Pakistan issues climate reparations demand
Rich countries, which are responsible for the bulk of greenhouse emissions, should pay reparations to developing economies as the latter bear the brunt of global warming, Pakistan’s climate minister told UK media on Sunday.
Speaking to the Guardian amid unprecedented floods devastating her country, Pakistan's minister for climate change Sherry Rehman called to reconsider global emission targets and reparations, given that poorer nations are increasingly hit by climate disasters.
Rehman described global warming as “the existential crisis,” adding that Pakistan has contributed less than 1% to greenhouse gas emissions. She also accused the first world countries of breaking their promises on fighting climate change. “We all know that the pledges made in multilateral forums have not been fulfilled”, she stressed.
“There is so much loss and damage with so little reparations to countries that contributed so little to the world’s carbon footprint,” she said, adding that the bargain made between the global north and global south is obviously not working.
In recent months, cataclysmic floods have wreaked havoc across Pakistan, killing at least 1,265 people, including 441 children. The calamity, which has affected 33 million people, has been largely blamed on climate change.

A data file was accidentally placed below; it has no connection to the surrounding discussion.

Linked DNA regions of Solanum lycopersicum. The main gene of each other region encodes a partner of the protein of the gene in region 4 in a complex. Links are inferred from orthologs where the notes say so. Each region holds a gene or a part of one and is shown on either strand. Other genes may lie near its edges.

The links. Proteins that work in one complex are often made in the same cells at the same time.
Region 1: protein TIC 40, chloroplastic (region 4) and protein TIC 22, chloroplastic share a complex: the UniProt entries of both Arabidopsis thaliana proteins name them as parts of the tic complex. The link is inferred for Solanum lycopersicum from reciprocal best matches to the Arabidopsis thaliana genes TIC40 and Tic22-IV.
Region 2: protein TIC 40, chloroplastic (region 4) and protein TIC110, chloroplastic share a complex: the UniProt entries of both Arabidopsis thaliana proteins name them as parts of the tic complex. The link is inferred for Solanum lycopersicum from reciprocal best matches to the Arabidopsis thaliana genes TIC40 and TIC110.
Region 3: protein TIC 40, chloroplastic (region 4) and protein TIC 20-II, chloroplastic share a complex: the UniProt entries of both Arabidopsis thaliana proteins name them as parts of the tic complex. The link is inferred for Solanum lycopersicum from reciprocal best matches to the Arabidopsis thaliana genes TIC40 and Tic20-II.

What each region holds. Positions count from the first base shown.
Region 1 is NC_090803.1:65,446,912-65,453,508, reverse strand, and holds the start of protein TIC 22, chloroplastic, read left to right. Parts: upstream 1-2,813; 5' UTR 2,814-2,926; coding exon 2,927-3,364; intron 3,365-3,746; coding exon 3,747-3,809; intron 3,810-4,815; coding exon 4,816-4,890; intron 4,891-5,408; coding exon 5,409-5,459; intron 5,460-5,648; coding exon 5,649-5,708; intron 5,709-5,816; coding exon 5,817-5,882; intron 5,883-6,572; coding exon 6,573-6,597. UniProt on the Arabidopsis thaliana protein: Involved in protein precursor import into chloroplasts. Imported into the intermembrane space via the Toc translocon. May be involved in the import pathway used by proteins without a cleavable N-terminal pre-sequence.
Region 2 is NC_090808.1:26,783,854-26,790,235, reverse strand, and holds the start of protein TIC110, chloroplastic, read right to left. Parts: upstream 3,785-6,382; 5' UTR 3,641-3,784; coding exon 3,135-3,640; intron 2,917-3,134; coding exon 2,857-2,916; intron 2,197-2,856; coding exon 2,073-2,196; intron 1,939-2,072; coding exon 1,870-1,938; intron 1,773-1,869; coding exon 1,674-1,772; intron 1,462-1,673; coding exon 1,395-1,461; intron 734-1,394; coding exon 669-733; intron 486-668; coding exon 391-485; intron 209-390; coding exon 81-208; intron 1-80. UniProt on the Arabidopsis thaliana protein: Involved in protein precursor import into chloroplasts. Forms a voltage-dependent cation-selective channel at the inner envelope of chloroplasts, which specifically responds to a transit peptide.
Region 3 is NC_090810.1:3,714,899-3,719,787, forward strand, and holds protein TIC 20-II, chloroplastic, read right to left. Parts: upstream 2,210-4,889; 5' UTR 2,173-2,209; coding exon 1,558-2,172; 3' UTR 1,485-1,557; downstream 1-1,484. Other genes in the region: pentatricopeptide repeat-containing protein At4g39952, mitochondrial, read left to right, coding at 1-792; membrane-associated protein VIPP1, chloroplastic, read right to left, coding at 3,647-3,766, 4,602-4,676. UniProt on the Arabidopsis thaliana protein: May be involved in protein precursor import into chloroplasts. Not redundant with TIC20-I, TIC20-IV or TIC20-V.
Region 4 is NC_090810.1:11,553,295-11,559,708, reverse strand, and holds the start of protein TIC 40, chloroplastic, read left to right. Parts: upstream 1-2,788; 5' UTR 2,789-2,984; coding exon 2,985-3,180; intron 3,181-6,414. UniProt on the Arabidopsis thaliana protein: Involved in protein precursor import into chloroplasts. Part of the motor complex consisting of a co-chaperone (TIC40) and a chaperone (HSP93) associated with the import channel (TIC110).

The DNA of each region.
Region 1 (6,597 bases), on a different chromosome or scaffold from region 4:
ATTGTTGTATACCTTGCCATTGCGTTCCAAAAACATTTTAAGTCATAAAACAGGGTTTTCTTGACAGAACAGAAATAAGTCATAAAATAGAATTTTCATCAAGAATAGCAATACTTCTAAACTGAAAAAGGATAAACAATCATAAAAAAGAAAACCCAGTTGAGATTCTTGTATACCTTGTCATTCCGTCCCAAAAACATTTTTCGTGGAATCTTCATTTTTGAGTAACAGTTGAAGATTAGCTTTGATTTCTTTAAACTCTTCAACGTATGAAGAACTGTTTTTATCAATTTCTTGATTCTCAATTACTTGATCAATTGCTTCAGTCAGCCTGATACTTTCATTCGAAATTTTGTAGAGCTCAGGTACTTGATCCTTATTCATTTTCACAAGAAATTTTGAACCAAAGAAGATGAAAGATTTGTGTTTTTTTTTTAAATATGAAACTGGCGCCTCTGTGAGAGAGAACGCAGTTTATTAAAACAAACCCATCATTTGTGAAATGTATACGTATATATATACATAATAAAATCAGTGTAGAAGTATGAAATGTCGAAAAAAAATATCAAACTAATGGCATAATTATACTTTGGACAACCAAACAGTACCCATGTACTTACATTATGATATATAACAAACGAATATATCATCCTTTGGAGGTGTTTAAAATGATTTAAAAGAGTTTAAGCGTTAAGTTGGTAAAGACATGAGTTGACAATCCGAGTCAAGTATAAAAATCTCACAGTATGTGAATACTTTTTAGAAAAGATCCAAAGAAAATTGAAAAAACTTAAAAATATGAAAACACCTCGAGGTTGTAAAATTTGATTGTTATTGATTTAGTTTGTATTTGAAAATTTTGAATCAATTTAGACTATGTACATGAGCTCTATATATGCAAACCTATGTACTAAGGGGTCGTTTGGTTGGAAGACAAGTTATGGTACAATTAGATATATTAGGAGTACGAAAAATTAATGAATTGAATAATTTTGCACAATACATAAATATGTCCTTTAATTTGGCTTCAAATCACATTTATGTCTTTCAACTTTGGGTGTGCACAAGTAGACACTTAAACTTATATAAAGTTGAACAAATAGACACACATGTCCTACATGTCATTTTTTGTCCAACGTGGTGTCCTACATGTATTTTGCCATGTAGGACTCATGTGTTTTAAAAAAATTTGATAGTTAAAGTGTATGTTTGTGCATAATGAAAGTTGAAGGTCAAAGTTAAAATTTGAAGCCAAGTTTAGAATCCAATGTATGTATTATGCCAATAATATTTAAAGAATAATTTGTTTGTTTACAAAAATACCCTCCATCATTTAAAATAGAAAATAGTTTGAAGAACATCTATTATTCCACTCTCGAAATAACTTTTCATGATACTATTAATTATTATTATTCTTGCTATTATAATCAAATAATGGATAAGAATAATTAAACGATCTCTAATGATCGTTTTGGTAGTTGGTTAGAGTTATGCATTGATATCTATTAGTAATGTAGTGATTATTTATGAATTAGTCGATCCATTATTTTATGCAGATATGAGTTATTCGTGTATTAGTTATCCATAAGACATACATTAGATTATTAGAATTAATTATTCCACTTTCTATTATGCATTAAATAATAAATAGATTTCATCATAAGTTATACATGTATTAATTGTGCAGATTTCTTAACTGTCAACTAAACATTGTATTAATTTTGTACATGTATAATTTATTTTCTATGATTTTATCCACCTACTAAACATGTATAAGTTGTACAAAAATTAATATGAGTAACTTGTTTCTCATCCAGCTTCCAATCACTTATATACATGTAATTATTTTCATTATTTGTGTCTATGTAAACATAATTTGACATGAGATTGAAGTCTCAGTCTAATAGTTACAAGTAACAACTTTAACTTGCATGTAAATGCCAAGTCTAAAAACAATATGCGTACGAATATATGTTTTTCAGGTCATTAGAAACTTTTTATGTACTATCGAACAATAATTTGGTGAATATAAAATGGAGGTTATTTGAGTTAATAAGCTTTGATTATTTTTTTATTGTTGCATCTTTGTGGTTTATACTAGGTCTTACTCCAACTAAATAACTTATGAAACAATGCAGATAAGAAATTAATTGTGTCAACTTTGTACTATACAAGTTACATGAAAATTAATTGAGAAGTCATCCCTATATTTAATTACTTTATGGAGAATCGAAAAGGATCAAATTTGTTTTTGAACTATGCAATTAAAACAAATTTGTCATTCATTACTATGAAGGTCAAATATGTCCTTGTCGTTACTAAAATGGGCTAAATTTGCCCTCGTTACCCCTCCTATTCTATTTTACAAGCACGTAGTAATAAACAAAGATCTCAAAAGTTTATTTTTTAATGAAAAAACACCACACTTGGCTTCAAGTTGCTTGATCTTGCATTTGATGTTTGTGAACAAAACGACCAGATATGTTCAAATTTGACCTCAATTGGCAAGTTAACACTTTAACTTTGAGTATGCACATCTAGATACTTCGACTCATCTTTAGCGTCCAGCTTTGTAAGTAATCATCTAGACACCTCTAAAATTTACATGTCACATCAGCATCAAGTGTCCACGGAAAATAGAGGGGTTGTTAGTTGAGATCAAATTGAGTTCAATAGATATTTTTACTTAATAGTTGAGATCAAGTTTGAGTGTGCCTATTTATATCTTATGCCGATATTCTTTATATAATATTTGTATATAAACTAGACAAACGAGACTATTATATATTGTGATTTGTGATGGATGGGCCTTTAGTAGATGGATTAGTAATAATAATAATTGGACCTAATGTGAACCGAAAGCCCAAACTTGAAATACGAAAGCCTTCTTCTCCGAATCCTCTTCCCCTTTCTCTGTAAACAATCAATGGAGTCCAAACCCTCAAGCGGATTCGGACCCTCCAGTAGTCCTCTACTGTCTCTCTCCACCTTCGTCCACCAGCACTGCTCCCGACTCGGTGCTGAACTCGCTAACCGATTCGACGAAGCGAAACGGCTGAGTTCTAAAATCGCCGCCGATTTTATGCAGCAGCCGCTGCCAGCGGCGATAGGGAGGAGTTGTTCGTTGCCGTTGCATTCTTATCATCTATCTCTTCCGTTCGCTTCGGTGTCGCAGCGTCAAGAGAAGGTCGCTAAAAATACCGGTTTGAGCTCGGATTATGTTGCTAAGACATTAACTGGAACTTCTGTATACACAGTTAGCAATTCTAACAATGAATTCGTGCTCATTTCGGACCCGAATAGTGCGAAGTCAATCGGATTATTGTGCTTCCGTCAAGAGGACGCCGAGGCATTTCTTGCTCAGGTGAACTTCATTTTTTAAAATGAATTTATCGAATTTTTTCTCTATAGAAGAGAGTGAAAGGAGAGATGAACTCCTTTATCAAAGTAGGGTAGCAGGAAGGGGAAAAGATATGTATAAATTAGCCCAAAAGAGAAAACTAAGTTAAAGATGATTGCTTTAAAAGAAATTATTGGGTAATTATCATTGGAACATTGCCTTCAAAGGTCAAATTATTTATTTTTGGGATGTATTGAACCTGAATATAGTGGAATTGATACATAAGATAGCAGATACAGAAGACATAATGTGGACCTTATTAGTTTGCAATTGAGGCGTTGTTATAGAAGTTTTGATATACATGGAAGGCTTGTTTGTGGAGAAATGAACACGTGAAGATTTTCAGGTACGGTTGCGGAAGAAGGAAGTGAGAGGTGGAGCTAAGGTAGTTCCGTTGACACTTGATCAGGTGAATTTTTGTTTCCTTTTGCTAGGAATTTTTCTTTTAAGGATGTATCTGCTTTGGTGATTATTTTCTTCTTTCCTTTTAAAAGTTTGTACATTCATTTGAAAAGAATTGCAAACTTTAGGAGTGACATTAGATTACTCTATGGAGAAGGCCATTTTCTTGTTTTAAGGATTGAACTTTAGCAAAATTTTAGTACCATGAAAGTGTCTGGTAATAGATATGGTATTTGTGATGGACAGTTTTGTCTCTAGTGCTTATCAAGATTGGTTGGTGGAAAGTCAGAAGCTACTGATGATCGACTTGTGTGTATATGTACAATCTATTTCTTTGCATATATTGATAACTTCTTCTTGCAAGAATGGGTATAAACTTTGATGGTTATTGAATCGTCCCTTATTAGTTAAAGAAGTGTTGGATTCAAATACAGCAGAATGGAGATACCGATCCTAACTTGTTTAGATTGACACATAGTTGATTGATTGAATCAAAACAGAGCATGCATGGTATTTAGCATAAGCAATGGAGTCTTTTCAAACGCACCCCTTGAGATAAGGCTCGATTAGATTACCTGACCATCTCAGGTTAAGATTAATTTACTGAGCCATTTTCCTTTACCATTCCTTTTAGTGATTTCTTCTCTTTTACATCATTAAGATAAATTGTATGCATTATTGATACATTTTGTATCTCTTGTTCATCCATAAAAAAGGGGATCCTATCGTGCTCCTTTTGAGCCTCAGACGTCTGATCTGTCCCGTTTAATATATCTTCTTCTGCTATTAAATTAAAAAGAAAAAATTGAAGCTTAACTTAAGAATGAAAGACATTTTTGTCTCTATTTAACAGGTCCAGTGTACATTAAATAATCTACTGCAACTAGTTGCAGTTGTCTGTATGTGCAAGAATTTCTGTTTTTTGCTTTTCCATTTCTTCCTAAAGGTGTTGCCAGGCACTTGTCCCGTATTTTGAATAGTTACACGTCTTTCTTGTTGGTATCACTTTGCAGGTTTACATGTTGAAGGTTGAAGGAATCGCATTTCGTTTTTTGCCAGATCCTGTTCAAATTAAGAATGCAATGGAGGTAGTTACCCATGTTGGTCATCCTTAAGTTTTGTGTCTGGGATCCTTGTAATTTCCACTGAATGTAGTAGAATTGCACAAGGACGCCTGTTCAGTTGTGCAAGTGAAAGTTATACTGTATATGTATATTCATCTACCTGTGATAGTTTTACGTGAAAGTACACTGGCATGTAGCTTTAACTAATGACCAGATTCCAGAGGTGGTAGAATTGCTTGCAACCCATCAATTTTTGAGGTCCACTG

The inundation was caused by deadly monsoon rains, with many towns receiving 500 to 700% more rainfall than normal in August. The floods have ruined 90% of crops in Sindh district and put already cash-strapped Pakistan in dire straits.
Pakistan’s climate minister said the government is doing its best to mitigate the fallout, but its rescue and aid missions had been hindered by ongoing rain, with a third of the country currently under water.
Although Rehman indicated that she understood the challenges the world is facing due to Covid-19 pandemic and the Ukraine conflict, she said “richer countries must do more” to stave off climate change.
“Big polluters often try to greenwash their emissions but you can’t walk away from the reality that big corporations that have net profits bigger than the GDP of many countries need to take responsibility.”
On Tuesday, to help the beleaguered country in solving the crisis, the UN launched a joint $160 million plan appeal. According to UN Secretary-General Antonio Guterres, this initiative aims to provide food, water, sanitation, health and other forms of aid to 5.2 million most vulnerable people in the country.